Managing Student Loans: Deferment and Forbearance

Getty Images

With student loan consolidations lasting up to thirty years, there is an excellent chance you will find yourself in a tight financial position before you pay off your consolidation loan. Perhaps you suffer a period of unemployment, Maybe you will take maternity leave. Luckily, you have options that may help smooth the rough spots and keep you on track and out of default.

Student Loan Deferment

You may not realize this, but you’ve already enjoyed the benefits of deferment.

When you take out mortgage, car loan or virtually any other type of consumer loan, the terms of the loan will generally require you to begin payments within 30 to 60 days after signing on the dotted line. When you take out a student loan to pay your college tuition, chances are you didn’t have to start making payments right away. In fact, you probably weren’t required to make payments until you were six months or more out of school.  During the period when you were attending college at least “half” time, your loan was in deferment. Deferments are periods in which you enjoy a temporary cessation of payments pegged to some sort of challenge in the your life. Deferments are available for

  • Students who attend an eligible postsecondary school at least half time.
  • Full time graduate students
  • Borrowers in a full time rehab program for people with disabilities
  • Unemployment (or in some cases, underemployment)
  • Certain active duty military and National Guard member
  • Borrowers experiencing an economic hardship

How long will the deferment last?

As long as necessary, except that the unemployment and economic hardship deferments can total only 36 months over the life of the loan. Therefore, you could use up six months during one period of unemployment, then another six months the next year for maternity leave, six months recovering from an illness, etc., up to a total of 36 months.

You can request a deferment by contacting your loan servicer. Most loan servicers make it easy to apply by filling out a short form on the servicer’s website. You may be required to submit documentation to show that you are unemployed, on medical leave or otherwise suffering an economic hardship.

What about interest during deferment?

During your deferment, whether interest continues to accrue depends on the type of loan you have. Direct Subsidized Loans do not incur interest during the deferment but interest will be charged on Direct Unsubsidized, FFEL Unsubsidized and PLUS loans. You will not be required to pay the interest during the deferment period as it accrues. Instead, it will be capitalized, or added to the principal amount to be paid later.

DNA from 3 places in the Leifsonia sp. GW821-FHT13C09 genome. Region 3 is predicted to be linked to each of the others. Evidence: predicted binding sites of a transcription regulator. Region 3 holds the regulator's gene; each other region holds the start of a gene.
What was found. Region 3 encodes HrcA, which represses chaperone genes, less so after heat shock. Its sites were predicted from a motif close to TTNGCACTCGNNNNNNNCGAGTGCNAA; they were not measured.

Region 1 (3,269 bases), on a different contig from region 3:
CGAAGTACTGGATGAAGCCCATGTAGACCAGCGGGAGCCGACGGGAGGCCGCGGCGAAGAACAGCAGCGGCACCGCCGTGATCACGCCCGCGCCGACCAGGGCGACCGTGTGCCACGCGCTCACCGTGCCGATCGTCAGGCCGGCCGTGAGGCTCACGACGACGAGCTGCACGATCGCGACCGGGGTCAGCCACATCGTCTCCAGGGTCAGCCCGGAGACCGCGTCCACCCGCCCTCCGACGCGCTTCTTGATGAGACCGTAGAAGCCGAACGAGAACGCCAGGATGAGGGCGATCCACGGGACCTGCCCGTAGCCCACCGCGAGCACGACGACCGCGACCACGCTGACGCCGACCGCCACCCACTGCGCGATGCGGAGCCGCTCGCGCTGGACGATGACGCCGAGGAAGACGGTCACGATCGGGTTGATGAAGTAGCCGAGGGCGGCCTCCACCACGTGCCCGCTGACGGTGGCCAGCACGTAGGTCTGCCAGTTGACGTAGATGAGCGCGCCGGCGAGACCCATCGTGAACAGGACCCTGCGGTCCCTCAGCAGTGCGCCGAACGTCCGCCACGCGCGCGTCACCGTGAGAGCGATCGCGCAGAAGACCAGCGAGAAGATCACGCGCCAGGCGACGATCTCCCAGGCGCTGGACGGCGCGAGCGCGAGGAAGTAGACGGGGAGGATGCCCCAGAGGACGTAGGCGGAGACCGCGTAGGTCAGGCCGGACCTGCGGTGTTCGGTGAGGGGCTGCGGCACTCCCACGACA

At the conclusion of your deferment period, the servicer will recalculate and issue you a new payment schedule.

Student Loan Forbearance

If you are not eligible for a deferment, you may still be eligible for a forbearance. A forbearance is like a deferment in that you will be postponing payments for a period of time, but forbearance differs from deferment in at least two significant ways.

  1. You always accrue interest during a forbearance.

  2. Forbearance is available for certain life circumstances that deferment will not cover.

    You can obtain a forbearance when:

    • You are unable to make your regular payments because of financial hardship or medical issues.
    • You are in a medical or dental internship or residency
    • Your federally guaranteed student loan payments total more than 20% of your monthly gross income - reduced or no payments for a maximum of three years
    • You are serving in an approved AmeriCorps position.
    • You are a teacher and would qualify for loan forgiveness.
    • You qualify for partial repayment under the Student Loan Repayment Program
    • You are called to active duty in the U.S. armed forces.

    Like with deferments as we discussed above, you will apply for a forbearance with your loan servicer or the owner of the loan, You may have to supply adequate documentation to show the reason for your request.

    For lots more information on managing your student loans during difficult financial times, see our articles on the following issues:

    General Issues

    What Kind of Loans Do You Have?

    Your Options for Managing Student Loans in a Nutshell

    Glossary of Helpful Student Loan Terms

    When You Can't Make Your Payments

    Delinquency and Default

    Deferment and Forbearance

    Repayment Strategies During Tough Times

    Surviving a Student Loan Default

    Dealing with Student Loan Collectors

    Managing Private Loans

    Loan Forgiveness

    Loan Forgiveness for School Status

    Loan Forgiveness for Disability or Death

    Public Service Loan Forgiveness

    Student Loans in Bankruptcy

    Bankruptcy Discharge

    Discharging Private Loans

    Using Chapter 13 Repayment Plans